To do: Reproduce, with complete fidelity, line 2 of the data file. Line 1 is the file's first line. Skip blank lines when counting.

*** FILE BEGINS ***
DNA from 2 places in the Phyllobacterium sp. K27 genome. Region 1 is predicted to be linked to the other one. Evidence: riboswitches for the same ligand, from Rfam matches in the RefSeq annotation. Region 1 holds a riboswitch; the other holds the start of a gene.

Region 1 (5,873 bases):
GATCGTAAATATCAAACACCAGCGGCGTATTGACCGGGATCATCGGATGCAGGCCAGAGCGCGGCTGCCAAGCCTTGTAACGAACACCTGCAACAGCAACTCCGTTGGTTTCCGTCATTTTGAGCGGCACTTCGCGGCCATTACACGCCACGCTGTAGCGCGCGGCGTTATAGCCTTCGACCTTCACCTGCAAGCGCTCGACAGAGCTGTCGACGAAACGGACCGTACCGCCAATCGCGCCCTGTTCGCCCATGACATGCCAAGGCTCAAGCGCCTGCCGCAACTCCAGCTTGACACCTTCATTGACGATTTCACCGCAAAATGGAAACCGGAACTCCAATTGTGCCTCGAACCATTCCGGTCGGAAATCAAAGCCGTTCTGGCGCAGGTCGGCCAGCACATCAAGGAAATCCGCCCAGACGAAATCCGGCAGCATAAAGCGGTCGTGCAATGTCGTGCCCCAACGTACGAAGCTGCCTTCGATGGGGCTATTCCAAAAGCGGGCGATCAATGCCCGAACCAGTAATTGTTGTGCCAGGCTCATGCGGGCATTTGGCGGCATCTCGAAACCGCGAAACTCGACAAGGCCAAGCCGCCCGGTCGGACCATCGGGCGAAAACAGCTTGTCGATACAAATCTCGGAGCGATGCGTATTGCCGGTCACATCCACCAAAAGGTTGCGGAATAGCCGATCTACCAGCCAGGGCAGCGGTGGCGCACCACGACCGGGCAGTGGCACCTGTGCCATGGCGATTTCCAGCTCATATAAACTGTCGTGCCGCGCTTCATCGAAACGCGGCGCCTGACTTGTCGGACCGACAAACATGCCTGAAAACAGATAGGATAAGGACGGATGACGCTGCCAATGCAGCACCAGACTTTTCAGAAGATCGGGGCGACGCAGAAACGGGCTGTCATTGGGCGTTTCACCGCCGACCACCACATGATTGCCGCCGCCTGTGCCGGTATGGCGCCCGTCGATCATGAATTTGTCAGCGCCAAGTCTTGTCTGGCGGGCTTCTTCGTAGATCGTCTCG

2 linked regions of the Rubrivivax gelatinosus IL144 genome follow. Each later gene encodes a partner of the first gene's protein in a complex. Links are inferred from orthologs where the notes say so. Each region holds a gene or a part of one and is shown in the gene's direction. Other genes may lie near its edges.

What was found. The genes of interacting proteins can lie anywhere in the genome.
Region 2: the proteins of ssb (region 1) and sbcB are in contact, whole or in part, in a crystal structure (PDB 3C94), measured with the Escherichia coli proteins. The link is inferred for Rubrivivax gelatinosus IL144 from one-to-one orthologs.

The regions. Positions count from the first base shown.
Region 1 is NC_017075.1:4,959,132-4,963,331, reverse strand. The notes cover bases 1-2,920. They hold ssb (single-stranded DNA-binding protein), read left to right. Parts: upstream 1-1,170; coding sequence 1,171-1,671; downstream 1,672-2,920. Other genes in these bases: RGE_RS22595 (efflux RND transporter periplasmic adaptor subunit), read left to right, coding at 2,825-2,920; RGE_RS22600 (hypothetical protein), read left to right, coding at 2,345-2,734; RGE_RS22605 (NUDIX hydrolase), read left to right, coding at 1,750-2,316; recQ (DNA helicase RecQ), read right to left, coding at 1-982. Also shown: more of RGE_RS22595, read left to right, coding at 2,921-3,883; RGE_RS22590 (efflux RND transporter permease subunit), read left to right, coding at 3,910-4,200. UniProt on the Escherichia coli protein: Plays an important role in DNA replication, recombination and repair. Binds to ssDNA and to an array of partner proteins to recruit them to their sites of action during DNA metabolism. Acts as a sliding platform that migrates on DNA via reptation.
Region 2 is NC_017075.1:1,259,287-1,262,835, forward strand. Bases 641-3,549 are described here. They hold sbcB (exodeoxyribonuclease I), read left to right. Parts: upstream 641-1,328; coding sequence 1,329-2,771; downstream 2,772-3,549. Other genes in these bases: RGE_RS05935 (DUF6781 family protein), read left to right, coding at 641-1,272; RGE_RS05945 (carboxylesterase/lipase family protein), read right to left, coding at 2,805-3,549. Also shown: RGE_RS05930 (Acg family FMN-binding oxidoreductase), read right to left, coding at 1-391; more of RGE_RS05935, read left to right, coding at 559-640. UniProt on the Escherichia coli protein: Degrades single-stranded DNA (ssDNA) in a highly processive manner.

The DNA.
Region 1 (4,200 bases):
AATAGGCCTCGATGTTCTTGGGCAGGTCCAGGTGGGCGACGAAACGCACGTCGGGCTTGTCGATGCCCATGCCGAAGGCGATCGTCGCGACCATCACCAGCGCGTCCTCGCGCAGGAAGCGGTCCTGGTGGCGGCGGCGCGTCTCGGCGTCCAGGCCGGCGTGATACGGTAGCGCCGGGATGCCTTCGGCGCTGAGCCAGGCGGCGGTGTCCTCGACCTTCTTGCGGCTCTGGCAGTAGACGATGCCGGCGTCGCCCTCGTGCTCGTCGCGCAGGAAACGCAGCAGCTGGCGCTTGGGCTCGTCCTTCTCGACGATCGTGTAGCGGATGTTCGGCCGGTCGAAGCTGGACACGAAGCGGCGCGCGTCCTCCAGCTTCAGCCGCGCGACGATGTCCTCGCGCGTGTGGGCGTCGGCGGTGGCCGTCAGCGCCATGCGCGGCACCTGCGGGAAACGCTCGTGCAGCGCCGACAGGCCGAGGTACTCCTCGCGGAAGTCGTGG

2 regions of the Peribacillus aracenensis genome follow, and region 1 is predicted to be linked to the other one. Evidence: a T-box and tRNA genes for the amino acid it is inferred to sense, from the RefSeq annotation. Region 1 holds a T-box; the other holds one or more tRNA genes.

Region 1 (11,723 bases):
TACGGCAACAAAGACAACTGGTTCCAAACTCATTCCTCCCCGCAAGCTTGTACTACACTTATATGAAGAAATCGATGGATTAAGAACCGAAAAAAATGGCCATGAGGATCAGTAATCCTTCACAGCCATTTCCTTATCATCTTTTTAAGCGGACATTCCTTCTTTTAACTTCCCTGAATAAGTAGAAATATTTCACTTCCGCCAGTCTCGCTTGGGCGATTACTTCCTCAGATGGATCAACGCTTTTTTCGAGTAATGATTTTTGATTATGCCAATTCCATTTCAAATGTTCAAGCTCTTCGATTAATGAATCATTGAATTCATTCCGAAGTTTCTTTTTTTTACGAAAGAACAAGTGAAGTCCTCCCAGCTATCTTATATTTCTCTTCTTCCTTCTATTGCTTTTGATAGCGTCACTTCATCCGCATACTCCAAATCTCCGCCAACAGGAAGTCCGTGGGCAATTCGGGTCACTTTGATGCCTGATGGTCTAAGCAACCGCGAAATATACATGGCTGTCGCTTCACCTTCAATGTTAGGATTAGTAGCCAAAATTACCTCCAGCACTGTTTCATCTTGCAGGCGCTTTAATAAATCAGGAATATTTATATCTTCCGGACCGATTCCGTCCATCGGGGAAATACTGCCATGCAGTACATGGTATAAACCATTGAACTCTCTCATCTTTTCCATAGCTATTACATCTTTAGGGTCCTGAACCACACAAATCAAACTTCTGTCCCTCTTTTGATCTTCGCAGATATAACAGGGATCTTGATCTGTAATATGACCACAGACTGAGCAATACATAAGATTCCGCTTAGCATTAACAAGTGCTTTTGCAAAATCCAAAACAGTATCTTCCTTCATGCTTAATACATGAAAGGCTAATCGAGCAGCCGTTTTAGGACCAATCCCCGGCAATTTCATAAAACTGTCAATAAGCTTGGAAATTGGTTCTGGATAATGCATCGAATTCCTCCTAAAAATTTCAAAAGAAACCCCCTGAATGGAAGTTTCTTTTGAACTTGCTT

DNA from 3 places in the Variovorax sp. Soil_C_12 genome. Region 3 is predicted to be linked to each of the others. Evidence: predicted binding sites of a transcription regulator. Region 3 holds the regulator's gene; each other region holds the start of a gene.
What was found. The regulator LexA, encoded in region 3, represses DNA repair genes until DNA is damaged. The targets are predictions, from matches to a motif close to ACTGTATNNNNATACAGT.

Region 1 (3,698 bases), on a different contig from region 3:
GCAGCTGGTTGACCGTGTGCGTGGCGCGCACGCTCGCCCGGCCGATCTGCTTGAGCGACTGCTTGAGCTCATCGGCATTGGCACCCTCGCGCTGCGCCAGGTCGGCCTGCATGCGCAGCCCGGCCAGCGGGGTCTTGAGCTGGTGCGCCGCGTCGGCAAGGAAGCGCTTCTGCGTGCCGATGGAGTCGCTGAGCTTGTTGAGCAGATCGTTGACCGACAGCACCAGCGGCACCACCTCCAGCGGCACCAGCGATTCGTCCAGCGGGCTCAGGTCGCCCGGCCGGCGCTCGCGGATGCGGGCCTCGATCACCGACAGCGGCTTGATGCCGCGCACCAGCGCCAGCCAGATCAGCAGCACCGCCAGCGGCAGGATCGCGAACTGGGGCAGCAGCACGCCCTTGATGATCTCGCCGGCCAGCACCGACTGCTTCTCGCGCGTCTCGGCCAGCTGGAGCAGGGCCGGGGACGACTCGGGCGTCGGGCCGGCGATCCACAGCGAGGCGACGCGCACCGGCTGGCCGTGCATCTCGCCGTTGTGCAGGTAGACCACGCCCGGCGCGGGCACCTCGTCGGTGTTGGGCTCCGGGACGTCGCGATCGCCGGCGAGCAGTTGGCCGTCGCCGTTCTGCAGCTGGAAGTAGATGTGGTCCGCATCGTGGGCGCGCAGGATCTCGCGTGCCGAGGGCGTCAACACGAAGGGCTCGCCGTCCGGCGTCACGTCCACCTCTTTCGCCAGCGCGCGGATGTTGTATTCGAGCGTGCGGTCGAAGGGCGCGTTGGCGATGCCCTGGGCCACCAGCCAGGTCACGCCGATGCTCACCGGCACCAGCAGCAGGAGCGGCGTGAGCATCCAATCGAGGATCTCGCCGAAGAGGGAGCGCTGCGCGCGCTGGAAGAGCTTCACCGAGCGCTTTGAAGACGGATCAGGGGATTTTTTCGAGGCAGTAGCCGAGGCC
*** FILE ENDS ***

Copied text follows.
Region 1 (5,873 bases):